Screening for Depression

The U.S. Preventive Services Task Force (USPSTF) recommends screening adults for depression “when staff-assisted depression care supports are in place to assure accurate diagnosis, effective treatment, and follow-up.” (Grade B recommendation)1

Sample evidence-based screening tools for depression:
  • Consider initially screening with PHQ-2 in all patients2

    Over the last 2 weeks, how often have you been bothered by any of the following problems?
1.       Little interest or pleasure in doing things
0 = Not at all
1 = Several days
2 = More than half the days
3 = Nearly every day
2.       Feeling down, depressed, or hopeless
0 = Not at all
1 = Several days
2 = More than half the days
3 = Nearly every
A score greater than or equal to 3 suggests possible depression.


Sample evidence-based screening tool for Premenstrual Dysphoric Disorder (PMDD):​​
Screening alone does not improve health outcomes – it needs to be combined with depression care and treatment in order to be effective5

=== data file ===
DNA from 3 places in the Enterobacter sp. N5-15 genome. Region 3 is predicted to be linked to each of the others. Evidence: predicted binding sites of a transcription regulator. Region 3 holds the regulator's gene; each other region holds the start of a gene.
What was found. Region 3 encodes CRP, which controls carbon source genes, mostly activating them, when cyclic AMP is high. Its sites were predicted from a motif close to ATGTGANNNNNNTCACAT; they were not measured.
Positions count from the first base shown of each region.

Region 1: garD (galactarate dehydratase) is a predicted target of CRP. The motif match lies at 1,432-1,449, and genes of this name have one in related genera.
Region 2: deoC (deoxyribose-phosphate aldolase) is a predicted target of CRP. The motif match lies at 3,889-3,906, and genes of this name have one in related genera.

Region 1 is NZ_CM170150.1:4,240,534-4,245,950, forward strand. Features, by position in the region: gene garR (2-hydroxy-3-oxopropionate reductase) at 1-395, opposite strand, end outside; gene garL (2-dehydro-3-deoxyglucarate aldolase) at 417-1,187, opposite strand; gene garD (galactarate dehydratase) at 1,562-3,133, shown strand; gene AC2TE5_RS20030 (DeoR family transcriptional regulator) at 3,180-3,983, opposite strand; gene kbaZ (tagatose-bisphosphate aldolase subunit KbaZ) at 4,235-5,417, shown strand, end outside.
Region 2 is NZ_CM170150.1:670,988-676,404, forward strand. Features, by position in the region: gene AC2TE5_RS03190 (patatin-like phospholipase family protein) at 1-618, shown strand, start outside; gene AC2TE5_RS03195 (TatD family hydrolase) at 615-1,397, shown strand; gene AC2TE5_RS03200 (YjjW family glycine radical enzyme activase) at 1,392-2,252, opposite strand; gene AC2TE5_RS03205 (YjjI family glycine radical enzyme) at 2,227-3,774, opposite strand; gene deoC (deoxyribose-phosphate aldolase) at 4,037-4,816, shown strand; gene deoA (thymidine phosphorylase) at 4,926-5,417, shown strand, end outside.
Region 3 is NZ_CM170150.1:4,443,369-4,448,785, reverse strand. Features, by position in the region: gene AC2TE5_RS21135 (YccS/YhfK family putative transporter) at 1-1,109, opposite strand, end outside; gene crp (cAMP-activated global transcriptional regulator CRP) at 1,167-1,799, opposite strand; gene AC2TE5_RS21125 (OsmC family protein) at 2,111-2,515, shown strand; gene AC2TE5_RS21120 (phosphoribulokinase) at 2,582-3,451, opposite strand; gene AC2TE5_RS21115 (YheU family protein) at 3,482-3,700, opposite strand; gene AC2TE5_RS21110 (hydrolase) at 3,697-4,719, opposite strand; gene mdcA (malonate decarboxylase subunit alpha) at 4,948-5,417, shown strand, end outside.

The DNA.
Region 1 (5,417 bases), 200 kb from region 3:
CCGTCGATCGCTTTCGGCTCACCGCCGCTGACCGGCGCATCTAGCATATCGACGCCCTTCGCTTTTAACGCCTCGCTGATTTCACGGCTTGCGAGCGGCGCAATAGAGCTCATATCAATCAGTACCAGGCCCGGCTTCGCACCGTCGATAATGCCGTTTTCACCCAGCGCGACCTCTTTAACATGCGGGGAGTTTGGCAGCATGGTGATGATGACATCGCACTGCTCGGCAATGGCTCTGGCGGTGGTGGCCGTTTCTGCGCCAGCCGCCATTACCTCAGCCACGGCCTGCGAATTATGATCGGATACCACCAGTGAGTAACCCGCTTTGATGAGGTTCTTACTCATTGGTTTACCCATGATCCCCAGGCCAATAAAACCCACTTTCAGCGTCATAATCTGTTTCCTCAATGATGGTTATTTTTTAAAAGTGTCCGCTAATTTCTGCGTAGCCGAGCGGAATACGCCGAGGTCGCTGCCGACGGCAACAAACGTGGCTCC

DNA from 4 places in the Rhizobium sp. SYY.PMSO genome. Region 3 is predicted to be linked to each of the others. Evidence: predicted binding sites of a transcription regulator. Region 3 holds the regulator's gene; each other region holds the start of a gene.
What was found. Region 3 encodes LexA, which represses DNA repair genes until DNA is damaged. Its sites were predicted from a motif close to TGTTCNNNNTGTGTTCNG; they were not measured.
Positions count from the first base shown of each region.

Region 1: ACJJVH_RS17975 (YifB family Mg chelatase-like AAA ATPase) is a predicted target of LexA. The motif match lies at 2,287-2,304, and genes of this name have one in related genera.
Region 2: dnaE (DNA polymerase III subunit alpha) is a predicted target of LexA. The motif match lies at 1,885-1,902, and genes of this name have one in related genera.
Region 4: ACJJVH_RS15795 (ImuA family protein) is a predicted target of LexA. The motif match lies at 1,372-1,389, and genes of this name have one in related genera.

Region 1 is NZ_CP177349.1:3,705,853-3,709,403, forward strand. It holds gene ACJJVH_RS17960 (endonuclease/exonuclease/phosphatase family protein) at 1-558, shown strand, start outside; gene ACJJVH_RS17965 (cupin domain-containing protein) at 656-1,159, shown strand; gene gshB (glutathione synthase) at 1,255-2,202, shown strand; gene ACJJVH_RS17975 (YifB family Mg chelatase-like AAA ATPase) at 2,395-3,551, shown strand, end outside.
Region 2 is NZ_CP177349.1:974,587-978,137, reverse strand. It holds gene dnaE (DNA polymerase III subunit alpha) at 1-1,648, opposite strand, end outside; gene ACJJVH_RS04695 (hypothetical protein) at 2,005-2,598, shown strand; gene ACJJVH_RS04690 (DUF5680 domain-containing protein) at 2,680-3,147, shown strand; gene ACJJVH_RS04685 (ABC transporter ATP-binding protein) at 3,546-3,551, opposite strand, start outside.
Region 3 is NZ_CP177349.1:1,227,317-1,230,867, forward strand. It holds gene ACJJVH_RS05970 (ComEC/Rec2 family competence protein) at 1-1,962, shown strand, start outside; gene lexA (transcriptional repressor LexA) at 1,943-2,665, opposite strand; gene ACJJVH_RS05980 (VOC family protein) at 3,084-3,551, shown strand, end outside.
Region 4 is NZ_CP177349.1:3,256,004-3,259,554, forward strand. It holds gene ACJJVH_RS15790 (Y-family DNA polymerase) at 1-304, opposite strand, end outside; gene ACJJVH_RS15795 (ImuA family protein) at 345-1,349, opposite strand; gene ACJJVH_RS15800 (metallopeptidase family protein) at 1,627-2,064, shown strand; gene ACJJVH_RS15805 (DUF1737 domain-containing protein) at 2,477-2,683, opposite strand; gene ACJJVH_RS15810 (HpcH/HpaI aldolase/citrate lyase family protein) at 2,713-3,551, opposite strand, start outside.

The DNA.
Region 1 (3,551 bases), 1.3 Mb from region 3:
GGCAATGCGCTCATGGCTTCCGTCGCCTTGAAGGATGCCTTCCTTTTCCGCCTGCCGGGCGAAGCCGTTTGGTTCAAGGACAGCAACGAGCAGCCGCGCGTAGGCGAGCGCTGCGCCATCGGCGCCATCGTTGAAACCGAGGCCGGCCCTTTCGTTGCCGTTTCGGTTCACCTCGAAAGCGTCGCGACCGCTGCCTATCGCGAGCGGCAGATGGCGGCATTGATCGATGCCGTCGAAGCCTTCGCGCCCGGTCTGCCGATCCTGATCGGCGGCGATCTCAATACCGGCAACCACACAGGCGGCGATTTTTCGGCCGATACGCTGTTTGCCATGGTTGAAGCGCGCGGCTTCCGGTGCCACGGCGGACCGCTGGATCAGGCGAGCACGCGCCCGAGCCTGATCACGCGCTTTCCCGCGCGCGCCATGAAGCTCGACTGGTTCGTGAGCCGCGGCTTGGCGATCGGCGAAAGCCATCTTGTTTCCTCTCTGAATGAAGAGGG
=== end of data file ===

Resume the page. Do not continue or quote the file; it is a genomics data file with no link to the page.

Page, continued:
Depression screening qualifies as a free preventative service under the Affordable Care Act6

  1. U.S. Preventive Services Task Force. Screening for depression in adults. December 2009.​​ Accessed December 2, 2014.
  2. Maurer DM. Screening for depression. Am Fam Physician. 2012 Jan 15; 85(2):139-44.
  3. Wang YP, Gorenstein C. Psychometric properties of the Beck Depression Inventory-II: a comprehensive review. Rev Bras Psiquiatr. 2013 Oct-Dec; 35(4):416-31.
  4. Biggs WS, Demuth RH. Premenstrual syndrome and premenstrual dysphoric disorder. Am Fam Physician. 2011 Oct 15; 84(8):918-24.
  5. O'Connor EA, Whitlock EP, Beil TL, Gaynes BN. Screening for depression in adult patients in primary care settings: a systematic evidence review. Ann Intern Med. 2009 Dec 1; 151(11):793-803.

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